Tuesday, May 3, 2011

Me and the Machine

Let me start by saying that so far, radiation is going well. I’ve had 4 out of 18 treatments and I can’t really complain. The only side effect has been a bit of dry mouth and a funky taste.

There is something about radiation that has made this whole experience a bit more authentic. While receiving chemotherapy, pretty much everything was done at the oncology center. I got to keep my clothes on, play games, and watch TV. I could wear hats and wigs, and bring snacks. And even though I was in a bed and had an IV, it wasn’t a hospital.

Radiation is every day (except weekends) at an actual hospital. Nothing makes an experience more real than doing it every single day. When I show up each morning I have to put on a hospital gown. Granted, I get to keep my pants and shoes on, but having that gown on still makes it seem a bit more daunting. Once I change, I sit in a small waiting room with my gown and my bald head. I usually don’t go out in public bald, so I feel very vulnerable sitting in my gown and with my ostrich-like head exposed.

Once I’m called back to the radiation area, I walk through a door that is about six inches thick. When the technicians get me settled they leave the room and then it’s just me and the machine. The machine re-positions during my treatment and it has a fluidness to it that makes it seem almost like a creature rather than a mere machine.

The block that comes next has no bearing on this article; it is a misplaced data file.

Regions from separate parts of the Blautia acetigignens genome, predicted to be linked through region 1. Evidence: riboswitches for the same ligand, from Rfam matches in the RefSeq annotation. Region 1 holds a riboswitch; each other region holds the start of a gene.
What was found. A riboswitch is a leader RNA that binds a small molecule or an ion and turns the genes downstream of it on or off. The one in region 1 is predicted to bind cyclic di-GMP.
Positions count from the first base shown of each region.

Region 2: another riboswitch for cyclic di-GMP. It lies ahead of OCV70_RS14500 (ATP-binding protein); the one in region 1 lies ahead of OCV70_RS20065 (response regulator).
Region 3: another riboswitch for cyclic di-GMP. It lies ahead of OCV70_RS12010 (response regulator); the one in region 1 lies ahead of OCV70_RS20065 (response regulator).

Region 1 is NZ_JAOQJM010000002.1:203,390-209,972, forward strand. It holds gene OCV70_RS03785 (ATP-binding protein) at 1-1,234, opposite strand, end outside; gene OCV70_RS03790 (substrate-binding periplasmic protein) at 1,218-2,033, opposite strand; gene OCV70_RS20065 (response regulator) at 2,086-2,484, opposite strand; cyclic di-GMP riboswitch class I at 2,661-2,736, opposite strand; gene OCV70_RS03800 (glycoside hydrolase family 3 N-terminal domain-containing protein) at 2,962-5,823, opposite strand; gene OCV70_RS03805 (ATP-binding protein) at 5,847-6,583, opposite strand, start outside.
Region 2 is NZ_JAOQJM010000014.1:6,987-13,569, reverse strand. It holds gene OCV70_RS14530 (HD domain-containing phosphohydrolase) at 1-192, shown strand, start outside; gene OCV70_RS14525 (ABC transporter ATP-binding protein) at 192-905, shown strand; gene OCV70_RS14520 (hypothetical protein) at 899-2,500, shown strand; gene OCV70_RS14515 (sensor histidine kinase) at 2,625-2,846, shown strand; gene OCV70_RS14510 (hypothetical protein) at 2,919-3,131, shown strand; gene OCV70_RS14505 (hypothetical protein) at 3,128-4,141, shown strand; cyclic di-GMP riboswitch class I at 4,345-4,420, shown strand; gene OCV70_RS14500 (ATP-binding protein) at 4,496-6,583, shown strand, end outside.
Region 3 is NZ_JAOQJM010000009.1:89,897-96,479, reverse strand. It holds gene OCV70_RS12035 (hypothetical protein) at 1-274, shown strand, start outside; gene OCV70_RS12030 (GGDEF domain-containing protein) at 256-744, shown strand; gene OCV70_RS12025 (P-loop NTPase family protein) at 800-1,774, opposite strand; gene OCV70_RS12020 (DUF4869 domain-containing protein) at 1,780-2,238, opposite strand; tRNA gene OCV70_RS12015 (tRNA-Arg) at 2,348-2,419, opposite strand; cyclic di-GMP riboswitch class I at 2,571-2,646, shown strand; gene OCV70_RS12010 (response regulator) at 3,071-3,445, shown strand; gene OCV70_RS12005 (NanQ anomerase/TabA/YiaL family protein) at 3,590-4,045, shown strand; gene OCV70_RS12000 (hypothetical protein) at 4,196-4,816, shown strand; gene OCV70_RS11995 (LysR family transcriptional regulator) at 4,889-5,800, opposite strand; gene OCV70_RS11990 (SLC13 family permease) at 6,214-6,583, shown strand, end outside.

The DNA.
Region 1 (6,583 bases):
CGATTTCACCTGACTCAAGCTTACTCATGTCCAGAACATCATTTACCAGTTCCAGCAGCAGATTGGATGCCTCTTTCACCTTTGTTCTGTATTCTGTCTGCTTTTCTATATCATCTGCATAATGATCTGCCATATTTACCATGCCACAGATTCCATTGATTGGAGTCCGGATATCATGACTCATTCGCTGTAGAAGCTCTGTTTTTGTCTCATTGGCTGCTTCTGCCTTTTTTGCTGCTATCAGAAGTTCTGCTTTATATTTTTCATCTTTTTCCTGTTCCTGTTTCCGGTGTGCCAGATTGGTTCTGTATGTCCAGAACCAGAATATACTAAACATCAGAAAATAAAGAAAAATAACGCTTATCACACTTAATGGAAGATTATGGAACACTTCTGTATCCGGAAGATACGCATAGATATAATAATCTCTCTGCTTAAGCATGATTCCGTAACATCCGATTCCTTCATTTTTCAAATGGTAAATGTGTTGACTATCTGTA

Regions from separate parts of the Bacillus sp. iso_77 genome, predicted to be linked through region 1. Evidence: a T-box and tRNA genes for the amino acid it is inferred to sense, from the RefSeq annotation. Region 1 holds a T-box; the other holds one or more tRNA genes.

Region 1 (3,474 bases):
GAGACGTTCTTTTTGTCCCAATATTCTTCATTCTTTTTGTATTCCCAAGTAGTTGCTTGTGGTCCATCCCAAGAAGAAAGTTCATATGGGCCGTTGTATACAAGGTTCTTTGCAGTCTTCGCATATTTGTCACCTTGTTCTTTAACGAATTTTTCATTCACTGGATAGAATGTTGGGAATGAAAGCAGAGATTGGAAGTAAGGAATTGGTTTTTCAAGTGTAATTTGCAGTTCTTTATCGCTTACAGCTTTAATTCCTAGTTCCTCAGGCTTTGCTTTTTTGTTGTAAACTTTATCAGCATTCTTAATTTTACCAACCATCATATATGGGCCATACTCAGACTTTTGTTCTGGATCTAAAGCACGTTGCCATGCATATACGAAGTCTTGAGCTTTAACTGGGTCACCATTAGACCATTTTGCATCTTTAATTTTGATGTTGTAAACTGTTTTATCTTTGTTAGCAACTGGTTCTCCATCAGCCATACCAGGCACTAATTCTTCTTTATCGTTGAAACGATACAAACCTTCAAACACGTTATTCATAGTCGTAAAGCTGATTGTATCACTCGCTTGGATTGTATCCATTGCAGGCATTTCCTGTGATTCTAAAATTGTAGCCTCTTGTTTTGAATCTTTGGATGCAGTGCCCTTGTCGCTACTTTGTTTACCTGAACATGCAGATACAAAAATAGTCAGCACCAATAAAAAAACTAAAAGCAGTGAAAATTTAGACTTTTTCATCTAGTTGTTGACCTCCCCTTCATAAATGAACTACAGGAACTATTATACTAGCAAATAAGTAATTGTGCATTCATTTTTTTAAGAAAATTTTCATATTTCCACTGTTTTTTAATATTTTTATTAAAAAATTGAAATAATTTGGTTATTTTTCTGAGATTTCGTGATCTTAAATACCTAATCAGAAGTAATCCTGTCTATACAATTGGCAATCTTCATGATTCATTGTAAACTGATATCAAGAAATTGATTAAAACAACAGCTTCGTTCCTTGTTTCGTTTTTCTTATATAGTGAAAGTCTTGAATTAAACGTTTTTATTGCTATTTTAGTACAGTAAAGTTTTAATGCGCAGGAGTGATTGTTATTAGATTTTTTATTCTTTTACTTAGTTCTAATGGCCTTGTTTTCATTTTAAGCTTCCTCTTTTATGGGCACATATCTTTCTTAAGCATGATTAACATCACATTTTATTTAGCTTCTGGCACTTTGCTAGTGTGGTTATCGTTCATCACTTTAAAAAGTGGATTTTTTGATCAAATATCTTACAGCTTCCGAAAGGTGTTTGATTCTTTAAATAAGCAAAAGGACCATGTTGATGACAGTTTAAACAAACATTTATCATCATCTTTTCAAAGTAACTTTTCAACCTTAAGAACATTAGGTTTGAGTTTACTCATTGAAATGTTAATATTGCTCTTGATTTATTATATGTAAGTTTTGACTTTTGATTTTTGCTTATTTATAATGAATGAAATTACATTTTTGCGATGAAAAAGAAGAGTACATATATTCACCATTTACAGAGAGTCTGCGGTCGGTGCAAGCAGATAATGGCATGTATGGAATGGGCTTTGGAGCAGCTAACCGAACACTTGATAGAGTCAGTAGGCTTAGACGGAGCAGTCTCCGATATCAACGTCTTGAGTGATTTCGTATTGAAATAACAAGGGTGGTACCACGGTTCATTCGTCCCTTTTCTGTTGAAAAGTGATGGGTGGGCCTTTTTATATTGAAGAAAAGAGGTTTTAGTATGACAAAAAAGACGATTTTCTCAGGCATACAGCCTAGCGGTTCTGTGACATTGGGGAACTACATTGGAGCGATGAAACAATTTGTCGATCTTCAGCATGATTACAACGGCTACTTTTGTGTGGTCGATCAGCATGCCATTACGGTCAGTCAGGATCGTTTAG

Those three minutes that I am alone with the machine are peaceful, yet agonizing. It’s early in the morning and I’m still waking up. It’s quiet and I’m usually somewhat covered with a blanket. The sounds of the machine are rhythmic and almost soothing. But then my mind starts to fill with thoughts as the machine rotates around me. I start to think about the fact that I can’t move and that it is very uncomfortable. And I start to think about the radiation that is being administered. I can’t see or feel it, but its presence surrounds me and I almost feel smothered. But by the time the panic starts to set in, the experience ends. The technicians show up and they set me free.

I quickly change into my clothes and then I walk out to my reserved parking space. And I usually walk with a bit of spring in my step because the vulnerable feeling has passed. It is not even 8 AM and I’ve already kicked a little ass.

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